The Immortality Ode

– "The Immortality Ode." Paper read before the English Institute, September 1941. First published in The English Institute Annual, 1941. New York: Columbia University Press, 1942.
Excerpt: Criticism, we know, must always be concerned with the poem itself. But a poem does not always exist only in itself; sometimes it has a very lively existence in its false or partial appearances. These simulacra of the actual poem must be taken into… More

Mr. Eliot’s Kipling

– "Mr. Eliot's Kipling." The Nation, October 16, 1943.
Excerpt: Kipling belongs irrevocably to our past, and although the renewed critical attention he has lately been given by Edmund Wilson and T. S. Eliot is friendlier and more interesting than any he has received for a long time, it is less likely to make us… More

Huckleberry Finn

– "Huckleberry Finn." Introduction Huckleberry Finn by Mark Twain. New York: Rinehart and Company, 1948.
Excerpt: In 1876 Mark Twain published The Adventures of Tom Sawyer and in the same year began what he called “another boys’ book.” He set little store by the new venture and said that he had undertaken it “more to be at work than anything else.” His… More

The Function of the Little Magazine

– "The Function of the Little Magazine." Introduction to The Partisan Reader: Ten Years of Partisan Review, 1933-1944: An Anthology. Edited by William Phillips and Philip Rahv. New York: The Dial Press, 1946.
Excerpt: The Partisan Reader may be thought of as an ambiguous monument. It commemorates a victory—Partisan Review has survived for a decade, and has survived with a vitality of which the evidence may be found in the book which marks the anniversary. Yet to… More

The Princess Casamassima

– "The Princess Casamassima," Introduction to The Princess Casamassima by Henry James. New York: The Macmillan Company, 1948.
Excerpt: In 1888, on the second of January, which in any year is likely to be a sad day, Henry James wrote to his friend William Dean Howells that his reputation had been dreadfully injured by his last two novels. The desire for his productions, he said, had… More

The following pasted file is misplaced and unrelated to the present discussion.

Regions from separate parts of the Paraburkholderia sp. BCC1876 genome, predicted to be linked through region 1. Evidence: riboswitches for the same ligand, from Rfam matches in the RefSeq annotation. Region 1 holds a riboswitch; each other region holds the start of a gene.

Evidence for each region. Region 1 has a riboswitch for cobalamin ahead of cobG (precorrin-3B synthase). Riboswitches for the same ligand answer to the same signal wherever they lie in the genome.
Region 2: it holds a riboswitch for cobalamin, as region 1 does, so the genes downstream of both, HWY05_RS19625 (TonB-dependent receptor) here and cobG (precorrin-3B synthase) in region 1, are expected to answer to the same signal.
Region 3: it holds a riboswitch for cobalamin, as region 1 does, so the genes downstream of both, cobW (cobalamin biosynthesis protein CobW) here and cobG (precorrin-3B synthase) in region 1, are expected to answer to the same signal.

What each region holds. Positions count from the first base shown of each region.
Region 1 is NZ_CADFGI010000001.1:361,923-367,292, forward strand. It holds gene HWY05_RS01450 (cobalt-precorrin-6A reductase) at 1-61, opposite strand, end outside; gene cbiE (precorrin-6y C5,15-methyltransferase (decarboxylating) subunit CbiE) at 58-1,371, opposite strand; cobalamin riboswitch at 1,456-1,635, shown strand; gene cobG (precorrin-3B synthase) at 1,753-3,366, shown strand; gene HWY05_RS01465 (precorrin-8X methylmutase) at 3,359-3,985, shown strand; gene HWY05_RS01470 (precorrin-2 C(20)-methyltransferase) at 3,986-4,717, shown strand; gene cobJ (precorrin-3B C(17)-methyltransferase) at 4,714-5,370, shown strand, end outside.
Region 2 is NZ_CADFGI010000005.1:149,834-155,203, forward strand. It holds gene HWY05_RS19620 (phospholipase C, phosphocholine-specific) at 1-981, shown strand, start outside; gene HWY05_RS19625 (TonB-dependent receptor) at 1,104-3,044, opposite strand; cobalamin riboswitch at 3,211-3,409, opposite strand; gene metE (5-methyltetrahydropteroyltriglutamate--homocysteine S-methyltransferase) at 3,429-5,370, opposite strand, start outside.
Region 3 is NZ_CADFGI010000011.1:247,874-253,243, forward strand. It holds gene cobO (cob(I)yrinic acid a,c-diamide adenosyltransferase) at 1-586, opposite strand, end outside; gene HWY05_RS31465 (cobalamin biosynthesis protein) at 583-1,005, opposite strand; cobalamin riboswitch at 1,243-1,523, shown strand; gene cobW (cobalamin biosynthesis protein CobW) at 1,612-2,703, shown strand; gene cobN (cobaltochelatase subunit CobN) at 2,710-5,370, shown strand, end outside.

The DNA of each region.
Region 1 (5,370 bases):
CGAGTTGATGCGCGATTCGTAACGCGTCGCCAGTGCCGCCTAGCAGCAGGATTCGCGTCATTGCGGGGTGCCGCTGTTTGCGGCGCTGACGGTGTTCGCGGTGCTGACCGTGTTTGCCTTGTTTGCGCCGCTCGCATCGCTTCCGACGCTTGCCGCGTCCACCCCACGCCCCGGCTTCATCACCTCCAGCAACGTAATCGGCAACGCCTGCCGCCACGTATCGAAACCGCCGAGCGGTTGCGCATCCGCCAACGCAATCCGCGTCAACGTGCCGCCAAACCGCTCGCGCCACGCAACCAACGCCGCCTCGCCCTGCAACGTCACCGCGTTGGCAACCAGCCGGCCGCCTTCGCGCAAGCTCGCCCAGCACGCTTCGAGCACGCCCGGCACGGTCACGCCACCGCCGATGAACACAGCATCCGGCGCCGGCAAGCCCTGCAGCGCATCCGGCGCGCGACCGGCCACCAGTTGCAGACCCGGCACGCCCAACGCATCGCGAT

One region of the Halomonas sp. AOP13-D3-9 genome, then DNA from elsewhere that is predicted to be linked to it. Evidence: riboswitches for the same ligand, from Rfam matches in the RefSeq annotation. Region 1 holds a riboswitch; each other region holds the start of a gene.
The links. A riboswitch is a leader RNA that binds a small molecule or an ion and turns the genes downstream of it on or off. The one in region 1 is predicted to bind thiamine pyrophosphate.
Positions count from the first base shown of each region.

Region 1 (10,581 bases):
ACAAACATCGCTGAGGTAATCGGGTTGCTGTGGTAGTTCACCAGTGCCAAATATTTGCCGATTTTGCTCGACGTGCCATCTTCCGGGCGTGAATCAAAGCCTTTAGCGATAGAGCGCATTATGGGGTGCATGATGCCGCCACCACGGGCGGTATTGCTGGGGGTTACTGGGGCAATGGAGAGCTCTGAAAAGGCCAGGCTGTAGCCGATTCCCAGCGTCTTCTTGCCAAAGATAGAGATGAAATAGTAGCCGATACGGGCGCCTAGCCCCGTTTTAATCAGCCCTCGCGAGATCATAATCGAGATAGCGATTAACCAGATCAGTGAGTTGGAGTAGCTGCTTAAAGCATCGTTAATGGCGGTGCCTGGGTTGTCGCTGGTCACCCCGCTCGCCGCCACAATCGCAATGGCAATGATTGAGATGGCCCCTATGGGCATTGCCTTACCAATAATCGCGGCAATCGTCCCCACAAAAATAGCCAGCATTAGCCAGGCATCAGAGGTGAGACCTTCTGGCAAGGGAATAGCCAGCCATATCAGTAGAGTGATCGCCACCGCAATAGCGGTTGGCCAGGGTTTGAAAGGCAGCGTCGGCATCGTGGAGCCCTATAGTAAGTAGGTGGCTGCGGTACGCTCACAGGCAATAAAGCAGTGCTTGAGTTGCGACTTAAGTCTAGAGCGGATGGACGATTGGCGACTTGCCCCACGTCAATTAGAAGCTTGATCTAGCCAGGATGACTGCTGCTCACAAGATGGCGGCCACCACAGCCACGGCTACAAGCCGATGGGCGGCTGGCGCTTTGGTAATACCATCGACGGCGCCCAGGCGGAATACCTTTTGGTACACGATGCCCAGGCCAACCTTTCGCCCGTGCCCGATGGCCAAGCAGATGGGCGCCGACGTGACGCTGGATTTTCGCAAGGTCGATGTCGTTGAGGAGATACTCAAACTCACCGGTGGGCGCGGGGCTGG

Freud and Literature

– "Freud and Literature." Originally published as "The Legacy of Sigmund Freud, Part 2: Literary and Aesthetic." Kenyon Review 2, No. 2 (Spring 1940): 152-73. A revised version appeared in Horizon, September 1947.
Excerpt, from Horizon: The Freudian psychology is the only systematic account of the human mind whch, in point of subtlety and complexity, of interest and tragic power, deserves to stand beside the chaotic mass of psychological insights which literature has… More

Sherwood Anderson

– "Sherwood Anderson." Kenyon Review 3, No. 3 (Summer 1941): 293-302. When published in The Liberal Imagination, Trilling added some matter from The New York Times Book Review, November 9, 1947.
Excerpt: I find it hard, and I think it would be false, to write of Sherwood Anderson without speaking of him personally and even emotionally. I did not know him; I was in his company only twice and neither time did I speak with him. The first time I saw him… More

Reality in America

– "Reality in America." Part 1 published in Partisan Review, January-February 1940. Part 2 published in The Nation, April 20, 1946.
Parrington was not a great mind; he was not a precise thinker or, except when measured by the low eminences that were about him, an impressive one. Separate Parrington from his informing idea of the economic and social determination of thought and what is… More